I had also failed to provide adequate scaffolding. I had expected that students taking an online class, whose topic was emerging technologies, would have been keen to use online technologies to approach group work. In addition, I had failed to appreciate the effect of not having a proper online collaboration orientation. At most online universities, these core skills are usually developed within the first semester during some form of orientation to online learning course. In my masters program, we had a six-week course dedicated specifically to what it meant to learn in an online environment. This involved activities that allowed us to learn how to do online group work effectively (which looked a lot different before Internet-based audio was an option). In a predominantly face-to-face university, there is no orientation to online learning. Most of my students had not taken an online class before. When given the challenge of group work in the online course, they drew upon the skills they had developed in their other classes. They used online collaboration tools (e.g. Doodle) to schedule face-to-face meetings!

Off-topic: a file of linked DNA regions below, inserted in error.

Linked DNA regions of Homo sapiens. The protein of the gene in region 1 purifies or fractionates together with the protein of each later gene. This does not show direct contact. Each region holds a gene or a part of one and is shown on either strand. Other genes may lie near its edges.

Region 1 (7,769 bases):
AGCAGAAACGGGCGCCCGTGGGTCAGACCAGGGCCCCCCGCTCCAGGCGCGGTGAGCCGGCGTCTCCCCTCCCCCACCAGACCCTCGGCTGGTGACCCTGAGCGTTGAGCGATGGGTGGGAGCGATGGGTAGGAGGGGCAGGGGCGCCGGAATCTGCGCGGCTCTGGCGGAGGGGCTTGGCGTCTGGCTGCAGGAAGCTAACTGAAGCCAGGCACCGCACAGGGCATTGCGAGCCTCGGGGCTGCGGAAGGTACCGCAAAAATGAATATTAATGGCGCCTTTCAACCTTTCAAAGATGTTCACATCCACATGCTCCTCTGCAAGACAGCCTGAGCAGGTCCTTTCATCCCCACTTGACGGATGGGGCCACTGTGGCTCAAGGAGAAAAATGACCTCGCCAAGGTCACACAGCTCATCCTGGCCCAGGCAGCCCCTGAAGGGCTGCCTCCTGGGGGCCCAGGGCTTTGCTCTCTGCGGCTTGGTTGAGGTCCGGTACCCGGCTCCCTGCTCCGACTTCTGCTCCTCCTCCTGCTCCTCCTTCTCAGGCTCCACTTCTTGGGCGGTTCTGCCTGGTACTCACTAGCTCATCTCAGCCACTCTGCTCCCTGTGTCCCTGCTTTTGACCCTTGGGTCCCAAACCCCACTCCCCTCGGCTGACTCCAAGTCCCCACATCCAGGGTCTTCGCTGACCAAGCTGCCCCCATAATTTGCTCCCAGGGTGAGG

Unfortunately, the groups that did most of their group work face-to-face did not have the transformative experience which I was hoping for. Worse, the groups that worked together in a hybrid format (with some face-to-face and some at a distance) experience conflict relating to students at a distance feeling like their contributions were not being heard. Many of my students only learned of the challenges in group work, and interpreted it as challenges in online group work. Most concluded that online group work is better if you can meet face-to-face first. They lost sight of the ‘process’ of group forming and performing, and how this could be done online. Of the six groups in my course, only one group did their group project at a distance. This turned out to be the group that did the best on their presentation. What they produced showed a deeper level of thought regarding the topic, and a more cohesive overall presentation. This group also reported having enjoyed the group work experience (so it wasn’t a complete failure).
What I have learned from this is that we cannot simply take practices that work well in the predominantly online distance education university and expect them to just work in the predominantly face-to-face universities. Many of the best practices in online learning make the assumption that learners are ‘at a distance’ and that the opportunity to meet and work together face-to-face is rare or not possible at all. When students choose to meet face-to-face, and the opportunity exists throughout the course, the dynamic of the online classroom is different.
I’d love to hear more from those of you who have experience teaching online both ‘at a distance’ and online in a non-distant setting? With the move to see more online classes offered at traditional universities, where students are physically on campus, different best practices must be emerging where online doesn’t mean ‘at a distance’. What are the best practices for non-distant online education?